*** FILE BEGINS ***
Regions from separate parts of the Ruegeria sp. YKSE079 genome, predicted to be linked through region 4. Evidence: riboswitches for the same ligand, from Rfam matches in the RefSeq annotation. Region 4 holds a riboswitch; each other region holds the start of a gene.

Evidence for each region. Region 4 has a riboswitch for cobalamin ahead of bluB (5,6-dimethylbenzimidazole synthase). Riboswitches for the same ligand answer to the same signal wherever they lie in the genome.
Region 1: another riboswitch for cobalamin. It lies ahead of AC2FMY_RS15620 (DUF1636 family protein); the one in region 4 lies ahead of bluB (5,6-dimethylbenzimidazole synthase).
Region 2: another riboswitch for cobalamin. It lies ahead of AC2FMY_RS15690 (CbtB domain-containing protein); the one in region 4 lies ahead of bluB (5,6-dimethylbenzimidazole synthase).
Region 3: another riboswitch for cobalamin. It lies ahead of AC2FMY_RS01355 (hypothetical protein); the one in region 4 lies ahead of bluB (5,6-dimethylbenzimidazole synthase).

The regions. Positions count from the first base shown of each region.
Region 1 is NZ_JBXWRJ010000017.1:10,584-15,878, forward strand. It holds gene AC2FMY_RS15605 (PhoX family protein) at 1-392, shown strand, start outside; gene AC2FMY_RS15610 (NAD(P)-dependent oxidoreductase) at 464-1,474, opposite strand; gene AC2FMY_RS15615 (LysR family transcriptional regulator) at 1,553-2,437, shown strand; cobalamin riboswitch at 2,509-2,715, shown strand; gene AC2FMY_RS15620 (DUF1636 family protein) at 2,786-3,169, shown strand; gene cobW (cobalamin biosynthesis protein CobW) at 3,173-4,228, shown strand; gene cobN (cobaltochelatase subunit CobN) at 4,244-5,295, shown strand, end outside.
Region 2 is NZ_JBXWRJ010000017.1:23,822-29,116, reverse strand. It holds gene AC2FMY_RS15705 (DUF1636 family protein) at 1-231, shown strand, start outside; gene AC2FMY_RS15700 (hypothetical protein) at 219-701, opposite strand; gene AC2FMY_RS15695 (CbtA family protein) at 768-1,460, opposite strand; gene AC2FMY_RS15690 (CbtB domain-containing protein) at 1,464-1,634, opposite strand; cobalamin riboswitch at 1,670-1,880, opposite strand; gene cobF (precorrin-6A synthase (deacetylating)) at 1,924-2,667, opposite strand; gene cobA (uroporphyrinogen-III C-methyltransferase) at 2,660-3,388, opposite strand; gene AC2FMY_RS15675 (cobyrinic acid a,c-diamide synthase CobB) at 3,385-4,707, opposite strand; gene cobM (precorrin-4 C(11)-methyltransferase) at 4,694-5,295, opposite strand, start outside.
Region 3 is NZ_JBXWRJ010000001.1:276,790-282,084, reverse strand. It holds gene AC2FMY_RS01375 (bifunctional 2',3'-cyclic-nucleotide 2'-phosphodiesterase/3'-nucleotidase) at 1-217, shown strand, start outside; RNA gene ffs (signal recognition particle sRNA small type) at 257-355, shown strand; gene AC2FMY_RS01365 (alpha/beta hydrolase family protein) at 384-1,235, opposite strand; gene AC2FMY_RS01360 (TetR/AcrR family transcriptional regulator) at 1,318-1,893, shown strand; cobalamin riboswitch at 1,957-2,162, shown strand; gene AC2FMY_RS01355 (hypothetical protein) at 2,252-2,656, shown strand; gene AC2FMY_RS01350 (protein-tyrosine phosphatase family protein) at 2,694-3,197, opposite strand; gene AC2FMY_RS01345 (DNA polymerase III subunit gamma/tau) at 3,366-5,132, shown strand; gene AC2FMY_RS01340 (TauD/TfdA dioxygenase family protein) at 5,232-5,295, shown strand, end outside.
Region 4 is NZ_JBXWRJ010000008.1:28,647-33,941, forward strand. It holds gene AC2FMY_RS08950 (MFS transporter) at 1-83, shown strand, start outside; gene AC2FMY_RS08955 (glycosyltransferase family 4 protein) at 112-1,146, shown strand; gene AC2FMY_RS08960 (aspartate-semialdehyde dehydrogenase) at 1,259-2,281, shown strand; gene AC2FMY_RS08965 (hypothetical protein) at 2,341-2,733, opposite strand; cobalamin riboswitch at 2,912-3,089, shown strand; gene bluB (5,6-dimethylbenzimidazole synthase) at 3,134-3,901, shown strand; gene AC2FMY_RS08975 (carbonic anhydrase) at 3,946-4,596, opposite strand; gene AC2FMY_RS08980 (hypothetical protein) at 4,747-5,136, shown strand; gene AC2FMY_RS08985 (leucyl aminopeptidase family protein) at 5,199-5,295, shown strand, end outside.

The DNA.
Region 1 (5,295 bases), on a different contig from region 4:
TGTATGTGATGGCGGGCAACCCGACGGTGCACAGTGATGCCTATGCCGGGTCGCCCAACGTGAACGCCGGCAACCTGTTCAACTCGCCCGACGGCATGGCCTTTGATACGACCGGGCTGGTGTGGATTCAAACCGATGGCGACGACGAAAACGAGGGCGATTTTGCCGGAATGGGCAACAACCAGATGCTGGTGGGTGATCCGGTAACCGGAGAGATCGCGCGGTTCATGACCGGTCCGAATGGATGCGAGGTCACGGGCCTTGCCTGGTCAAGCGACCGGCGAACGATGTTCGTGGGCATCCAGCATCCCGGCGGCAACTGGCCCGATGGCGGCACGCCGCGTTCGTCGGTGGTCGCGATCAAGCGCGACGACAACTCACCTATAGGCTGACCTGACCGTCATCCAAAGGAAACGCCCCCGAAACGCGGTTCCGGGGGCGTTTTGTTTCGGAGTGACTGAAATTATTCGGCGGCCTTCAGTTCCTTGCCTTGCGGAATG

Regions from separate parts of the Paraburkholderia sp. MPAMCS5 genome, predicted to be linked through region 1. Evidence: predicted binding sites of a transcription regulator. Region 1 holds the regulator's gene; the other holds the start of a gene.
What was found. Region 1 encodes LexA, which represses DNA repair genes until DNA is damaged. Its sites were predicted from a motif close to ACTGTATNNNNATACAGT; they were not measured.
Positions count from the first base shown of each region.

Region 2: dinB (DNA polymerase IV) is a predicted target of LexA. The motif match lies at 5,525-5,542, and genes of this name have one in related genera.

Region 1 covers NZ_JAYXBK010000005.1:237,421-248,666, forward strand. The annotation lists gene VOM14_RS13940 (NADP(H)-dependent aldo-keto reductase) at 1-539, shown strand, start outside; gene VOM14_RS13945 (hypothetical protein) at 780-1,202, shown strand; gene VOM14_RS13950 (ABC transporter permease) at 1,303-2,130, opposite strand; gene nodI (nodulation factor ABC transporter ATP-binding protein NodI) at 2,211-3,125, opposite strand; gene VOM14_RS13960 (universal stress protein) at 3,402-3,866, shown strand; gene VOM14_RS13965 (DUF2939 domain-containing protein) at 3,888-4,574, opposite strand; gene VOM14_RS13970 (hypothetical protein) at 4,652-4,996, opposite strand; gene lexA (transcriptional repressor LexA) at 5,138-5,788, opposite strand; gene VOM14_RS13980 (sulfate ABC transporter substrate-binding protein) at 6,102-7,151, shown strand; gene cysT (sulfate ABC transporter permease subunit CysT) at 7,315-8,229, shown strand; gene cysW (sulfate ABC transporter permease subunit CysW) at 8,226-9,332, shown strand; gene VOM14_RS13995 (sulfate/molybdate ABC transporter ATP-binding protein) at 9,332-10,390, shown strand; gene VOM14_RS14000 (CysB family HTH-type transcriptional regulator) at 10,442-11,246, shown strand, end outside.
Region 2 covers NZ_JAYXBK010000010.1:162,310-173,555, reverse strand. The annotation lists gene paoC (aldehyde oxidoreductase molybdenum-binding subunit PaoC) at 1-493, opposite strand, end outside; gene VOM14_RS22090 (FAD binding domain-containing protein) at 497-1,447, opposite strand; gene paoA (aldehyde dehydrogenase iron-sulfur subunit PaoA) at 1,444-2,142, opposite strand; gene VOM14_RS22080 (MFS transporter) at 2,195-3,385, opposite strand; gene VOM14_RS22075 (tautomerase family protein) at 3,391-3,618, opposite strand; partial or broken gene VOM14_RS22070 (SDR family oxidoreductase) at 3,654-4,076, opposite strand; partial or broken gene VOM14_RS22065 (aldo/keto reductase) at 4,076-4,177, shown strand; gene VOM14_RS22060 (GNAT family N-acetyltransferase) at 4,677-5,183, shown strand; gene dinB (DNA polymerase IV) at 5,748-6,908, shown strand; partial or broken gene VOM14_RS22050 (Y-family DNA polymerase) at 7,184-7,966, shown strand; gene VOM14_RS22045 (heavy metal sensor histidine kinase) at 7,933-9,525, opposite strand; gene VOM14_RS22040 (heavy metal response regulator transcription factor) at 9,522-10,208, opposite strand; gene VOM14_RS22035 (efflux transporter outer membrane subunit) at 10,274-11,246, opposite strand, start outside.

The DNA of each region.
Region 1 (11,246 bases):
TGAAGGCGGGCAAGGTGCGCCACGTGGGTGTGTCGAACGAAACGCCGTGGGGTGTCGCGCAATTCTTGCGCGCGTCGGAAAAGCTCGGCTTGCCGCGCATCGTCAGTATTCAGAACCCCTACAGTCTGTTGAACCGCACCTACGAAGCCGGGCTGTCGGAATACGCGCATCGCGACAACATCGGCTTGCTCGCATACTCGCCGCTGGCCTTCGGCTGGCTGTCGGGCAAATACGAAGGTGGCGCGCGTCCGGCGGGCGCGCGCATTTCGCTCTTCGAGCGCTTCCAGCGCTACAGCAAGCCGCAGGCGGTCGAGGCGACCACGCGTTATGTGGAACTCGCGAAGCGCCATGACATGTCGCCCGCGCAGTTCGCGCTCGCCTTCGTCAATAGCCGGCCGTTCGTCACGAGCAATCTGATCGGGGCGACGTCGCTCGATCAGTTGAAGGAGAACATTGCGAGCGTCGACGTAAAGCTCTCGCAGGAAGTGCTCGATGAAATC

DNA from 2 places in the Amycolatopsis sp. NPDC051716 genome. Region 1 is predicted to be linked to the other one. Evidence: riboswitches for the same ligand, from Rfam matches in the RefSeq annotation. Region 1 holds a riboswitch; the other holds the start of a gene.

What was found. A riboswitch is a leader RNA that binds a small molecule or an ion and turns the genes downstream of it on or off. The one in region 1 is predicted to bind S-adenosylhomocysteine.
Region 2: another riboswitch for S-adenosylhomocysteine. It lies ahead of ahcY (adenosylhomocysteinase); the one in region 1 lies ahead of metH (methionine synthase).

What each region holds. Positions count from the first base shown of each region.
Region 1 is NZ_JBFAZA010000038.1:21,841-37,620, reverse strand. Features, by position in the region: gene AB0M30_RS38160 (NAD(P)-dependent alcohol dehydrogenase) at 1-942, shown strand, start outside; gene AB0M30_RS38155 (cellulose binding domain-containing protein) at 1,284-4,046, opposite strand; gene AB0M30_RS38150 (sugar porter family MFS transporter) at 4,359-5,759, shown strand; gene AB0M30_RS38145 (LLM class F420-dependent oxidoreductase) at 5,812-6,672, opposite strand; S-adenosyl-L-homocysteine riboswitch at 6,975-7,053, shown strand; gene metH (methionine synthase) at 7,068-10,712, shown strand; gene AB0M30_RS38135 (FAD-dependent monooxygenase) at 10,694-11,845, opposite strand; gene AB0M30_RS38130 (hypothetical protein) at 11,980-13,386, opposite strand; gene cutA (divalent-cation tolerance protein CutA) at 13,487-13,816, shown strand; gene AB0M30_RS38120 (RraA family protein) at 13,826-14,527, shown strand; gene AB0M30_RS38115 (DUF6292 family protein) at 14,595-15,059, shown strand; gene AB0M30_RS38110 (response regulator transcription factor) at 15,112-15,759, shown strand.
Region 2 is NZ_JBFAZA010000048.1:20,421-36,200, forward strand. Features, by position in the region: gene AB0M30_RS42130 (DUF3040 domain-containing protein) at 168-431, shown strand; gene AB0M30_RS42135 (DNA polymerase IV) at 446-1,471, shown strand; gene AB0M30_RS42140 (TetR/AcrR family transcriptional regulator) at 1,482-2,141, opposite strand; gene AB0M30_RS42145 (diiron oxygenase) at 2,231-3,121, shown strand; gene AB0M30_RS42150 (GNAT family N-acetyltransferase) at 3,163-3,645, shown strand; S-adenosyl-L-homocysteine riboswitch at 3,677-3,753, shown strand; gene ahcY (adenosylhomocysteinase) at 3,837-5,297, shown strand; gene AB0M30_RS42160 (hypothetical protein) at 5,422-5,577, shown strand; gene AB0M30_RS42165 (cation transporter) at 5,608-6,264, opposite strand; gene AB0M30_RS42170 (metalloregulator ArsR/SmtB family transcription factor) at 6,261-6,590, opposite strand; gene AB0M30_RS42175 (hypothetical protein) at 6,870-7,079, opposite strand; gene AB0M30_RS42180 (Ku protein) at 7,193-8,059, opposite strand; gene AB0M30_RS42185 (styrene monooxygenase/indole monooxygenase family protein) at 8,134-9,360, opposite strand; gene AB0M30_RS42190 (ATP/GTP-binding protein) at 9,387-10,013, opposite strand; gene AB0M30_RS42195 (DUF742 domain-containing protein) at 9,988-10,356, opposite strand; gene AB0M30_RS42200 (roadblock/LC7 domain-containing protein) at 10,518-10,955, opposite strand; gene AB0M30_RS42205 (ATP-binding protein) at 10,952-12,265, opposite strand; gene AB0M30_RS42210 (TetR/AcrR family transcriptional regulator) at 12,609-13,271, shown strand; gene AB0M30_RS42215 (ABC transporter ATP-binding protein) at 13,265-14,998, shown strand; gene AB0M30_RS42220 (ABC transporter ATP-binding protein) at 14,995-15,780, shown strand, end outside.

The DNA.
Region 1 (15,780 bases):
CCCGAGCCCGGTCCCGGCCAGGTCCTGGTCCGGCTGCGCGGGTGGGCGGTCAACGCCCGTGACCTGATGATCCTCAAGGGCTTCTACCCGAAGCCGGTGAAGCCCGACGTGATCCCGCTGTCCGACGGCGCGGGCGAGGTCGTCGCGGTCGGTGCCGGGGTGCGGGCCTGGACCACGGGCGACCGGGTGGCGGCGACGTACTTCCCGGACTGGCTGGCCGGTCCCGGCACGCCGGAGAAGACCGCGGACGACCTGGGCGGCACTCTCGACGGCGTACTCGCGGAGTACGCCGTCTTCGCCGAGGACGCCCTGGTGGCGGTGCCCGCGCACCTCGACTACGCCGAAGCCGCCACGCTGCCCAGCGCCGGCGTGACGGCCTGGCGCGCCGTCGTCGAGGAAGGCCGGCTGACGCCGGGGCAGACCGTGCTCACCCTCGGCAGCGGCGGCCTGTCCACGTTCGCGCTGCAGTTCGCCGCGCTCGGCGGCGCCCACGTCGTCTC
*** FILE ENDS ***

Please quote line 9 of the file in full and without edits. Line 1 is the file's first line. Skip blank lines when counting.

Region 3 is NZ_JBXWRJ010000001.1:276,790-282,084, reverse strand. It holds gene AC2FMY_RS01375 (bifunctional 2',3'-cyclic-nucleotide 2'-phosphodiesterase/3'-nucleotidase) at 1-217, shown strand, start outside; RNA gene ffs (signal recognition particle sRNA small type) at 257-355, shown strand; gene AC2FMY_RS01365 (alpha/beta hydrolase family protein) at 384-1,235, opposite strand; gene AC2FMY_RS01360 (TetR/AcrR family transcriptional regulator) at 1,318-1,893, shown strand; cobalamin riboswitch at 1,957-2,162, shown strand; gene AC2FMY_RS01355 (hypothetical protein) at 2,252-2,656, shown strand; gene AC2FMY_RS01350 (protein-tyrosine phosphatase family protein) at 2,694-3,197, opposite strand; gene AC2FMY_RS01345 (DNA polymerase III subunit gamma/tau) at 3,366-5,132, shown strand; gene AC2FMY_RS01340 (TauD/TfdA dioxygenase family protein) at 5,232-5,295, shown strand, end outside.